Origin of Stock Market – Paris 18 th century

The stock exchange in Paris called The Paris Bourse was formed by Napoleon’s decree in 1802. It’s said that this decree set the basic structure for the stock exchanges in the 19th century. One of the major thrust was to give monopoly to agents de change (stock brokers). Only registered stock brokers could trade in securities on behalf of their clients.

Also, brokers were forbidden from carrying out a trade on their own accounts. After much deliberation, 60 brokers were given the permission to trade. They had to submit a bond worth 100,000 francs to get a seat on the stock exchange.

Napoleon’s decree only permitted trading in the cash market – a broker must possess the securities before they are sold and also cash for buying the securities. This decree strictly prohibited trading in the forward market. Let me try and explain the forward market.

In Napoleon’s view a forward market brings in speculation and hence he prohibited trading in forward /futures market. However, slowly unofficial forward market became bigger than the official cash market. While representations were being made to the government to legalize forward/future market the government was firm on its view. Dabbling in a forward market was considered illegal. Thus, if one of the parties defaulted on the agreed terms, it could not be challenged in the court of law.

The crash of 1882 is about speculations that gripped the market because of dabbling in a forward market. It was further fuelled as banks and financial institutions started funding the forward market at hefty interest. Money (call money) was lent on a daily basis. Thus, an investor with not enough money to even pay the deposit (margin) could borrow and dabble.

In 1875 a gentleman named Eugene Bontoux formed a bank called Union Generale. This was the time when France was at its peak of glory. Financial markets were performing well, industry was growing, the railway had enhanced commerce operating on full scale and the Suez Canal had played its role.

Bontoux wanted to capitalize on the boom. Also, he wanted to widen his reach to Austria and other countries of South Eastern Europe. Union Generale used to offer high interest to attract depositors. Deposits collected were used to finance Trade & Commerce. Union Generale quietly used to fund all money in The Paris Bourse. Many a times, call money was lent only to rig Union Generale’s stock.

In 1881, Bontoux expanded is operations and formed the Austrian Osterreichische Lander bank in Vienna and later in Hungary. All his financial institutions were interlinked. Every new institution was owned by a previous institution and the eventual owner was Union Generale. Thus, if one of them was to crash, all would tumble.

As mentioned these were the years when trade and commerce were booming. The stock market index (constructed later) which stood at 156 in December 1879 rose to 184 within a year – rise of 18%. By December 1881 it touched to 222 another rise of 20% in a year. New companies were floated and new public offerings were being made. Union Generale would also fund those issues. Towards the end of 1881, the Paris Bourse wrote in its report that speculation fever is gripping It sufficed to announce a new company sell it shares and launch a new one. Companies were floated purely to raise capital, which would be used to dabble in the unofficial forward market.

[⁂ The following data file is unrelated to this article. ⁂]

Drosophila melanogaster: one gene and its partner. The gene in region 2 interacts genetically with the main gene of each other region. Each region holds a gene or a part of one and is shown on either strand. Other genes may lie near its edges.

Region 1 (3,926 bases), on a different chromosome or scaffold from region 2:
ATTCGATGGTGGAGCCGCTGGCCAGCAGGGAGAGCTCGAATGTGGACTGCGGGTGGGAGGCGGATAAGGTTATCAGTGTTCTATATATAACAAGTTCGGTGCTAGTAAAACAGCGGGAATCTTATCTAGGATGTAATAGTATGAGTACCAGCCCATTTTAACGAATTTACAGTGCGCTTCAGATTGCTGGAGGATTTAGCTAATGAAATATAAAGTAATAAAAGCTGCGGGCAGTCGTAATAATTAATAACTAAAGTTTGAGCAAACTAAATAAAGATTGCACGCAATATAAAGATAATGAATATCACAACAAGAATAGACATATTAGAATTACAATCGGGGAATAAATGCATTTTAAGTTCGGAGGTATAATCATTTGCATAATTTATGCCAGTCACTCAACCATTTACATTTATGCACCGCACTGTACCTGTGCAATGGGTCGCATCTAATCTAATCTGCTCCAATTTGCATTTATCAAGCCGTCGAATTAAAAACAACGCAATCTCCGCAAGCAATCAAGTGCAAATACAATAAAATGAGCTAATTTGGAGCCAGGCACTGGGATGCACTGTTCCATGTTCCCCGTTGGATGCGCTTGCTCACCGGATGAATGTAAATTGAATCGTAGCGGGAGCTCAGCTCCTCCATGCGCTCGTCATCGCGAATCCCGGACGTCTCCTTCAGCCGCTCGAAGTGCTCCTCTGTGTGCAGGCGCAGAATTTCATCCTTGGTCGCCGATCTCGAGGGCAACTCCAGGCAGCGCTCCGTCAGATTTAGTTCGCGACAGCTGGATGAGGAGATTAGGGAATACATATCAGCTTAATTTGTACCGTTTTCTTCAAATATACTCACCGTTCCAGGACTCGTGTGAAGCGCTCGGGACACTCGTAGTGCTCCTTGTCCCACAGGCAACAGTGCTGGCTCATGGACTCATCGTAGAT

As the market kept up, the rate of interest on call money kept increasing. From around 4% towards the beginning of 1880, it zoomed to more than 15% towards the end of 1881. In January 1882, the call money inters on stocks which were rising fast like Union Generale attracted an interest rate of 29%.

At this juncture some wise investors and banks which were lending on call money curtailed heir activities and slowly started withdrawing money from the market. The news that individuals and institutions were withdrawing from the market spread thick and fast. Then panic set in. Unfortunately, the panic was not restricted to the market alone.

As deposit holders of banks knew that their money was also being lent as call money, the run on banks became common. On January 18, 1882, Banque de Lyon had to close its doors as it did not have enough money to return deposits. This incident created a run on other banks as well.

As the stock market crash widened, investors who were dabbling in the forward market decided not to pay for the securities. As the forward market was not legalized, defaults could not be contested in a court. As a result, the market crash deepened.

The crash in Paris was predominantly one because of dabbling in forward/future market. Forward/futures are derivatives instruments as we understand them today. According to the legendary investor Warren Buffet, derivatives are weapons of mass destruction. May be he is aware of the Paris Crash of 1882.